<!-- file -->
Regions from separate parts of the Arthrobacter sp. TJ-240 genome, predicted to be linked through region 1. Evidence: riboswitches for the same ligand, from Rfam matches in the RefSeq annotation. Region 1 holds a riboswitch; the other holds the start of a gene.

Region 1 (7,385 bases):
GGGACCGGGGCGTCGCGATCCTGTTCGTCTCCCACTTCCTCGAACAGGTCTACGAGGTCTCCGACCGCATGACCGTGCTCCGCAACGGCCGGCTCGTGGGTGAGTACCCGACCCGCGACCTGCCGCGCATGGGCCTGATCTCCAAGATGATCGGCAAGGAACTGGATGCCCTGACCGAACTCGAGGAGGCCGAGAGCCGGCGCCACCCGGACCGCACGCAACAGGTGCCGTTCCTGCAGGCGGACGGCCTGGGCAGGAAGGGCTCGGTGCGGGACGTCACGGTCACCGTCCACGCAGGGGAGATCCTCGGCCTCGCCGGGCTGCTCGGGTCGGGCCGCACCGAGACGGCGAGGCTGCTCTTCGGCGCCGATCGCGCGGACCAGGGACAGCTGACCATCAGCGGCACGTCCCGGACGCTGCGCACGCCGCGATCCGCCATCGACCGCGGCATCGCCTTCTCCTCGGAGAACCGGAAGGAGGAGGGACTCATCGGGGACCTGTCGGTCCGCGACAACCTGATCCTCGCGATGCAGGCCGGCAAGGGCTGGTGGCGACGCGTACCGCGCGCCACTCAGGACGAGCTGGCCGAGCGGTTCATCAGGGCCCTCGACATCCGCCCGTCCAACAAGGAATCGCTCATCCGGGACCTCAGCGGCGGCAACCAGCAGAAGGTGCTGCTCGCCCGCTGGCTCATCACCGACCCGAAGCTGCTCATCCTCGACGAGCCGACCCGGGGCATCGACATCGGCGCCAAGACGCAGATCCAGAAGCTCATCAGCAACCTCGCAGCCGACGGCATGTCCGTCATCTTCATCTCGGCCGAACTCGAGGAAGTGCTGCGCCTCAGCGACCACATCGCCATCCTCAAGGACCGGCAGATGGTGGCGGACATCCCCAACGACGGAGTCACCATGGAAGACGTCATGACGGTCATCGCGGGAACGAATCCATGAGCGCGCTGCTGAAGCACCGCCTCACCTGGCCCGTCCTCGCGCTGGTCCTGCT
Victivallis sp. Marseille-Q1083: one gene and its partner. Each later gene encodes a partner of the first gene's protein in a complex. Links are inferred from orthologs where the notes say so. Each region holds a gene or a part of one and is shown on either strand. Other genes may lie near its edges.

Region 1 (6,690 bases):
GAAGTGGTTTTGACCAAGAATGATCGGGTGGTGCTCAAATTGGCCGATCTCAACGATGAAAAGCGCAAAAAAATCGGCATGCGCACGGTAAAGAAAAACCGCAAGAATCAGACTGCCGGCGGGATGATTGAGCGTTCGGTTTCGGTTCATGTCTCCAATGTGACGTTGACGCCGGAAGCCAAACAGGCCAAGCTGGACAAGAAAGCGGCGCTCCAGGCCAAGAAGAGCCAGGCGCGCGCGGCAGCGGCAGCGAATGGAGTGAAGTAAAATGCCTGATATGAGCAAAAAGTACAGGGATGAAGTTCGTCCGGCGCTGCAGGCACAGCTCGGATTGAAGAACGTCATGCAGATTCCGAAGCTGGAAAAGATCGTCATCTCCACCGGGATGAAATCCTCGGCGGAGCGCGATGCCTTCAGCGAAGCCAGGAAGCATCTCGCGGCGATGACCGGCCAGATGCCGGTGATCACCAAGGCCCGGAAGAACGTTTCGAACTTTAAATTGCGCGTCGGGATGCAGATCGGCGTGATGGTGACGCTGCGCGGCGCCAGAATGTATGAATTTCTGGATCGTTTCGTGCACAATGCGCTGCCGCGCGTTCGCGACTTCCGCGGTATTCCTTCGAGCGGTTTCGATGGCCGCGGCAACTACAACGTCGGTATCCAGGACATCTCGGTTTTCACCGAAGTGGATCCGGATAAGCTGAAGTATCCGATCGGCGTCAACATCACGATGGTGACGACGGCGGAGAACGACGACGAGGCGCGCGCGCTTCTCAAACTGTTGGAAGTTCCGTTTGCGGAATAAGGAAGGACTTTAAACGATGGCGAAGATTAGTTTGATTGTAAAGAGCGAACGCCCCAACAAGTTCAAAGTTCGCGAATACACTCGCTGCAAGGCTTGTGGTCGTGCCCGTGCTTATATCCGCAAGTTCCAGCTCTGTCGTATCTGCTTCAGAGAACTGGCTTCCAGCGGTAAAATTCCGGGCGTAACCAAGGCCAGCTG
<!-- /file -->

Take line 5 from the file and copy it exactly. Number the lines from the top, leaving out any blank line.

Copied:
Region 1 (6,690 bases):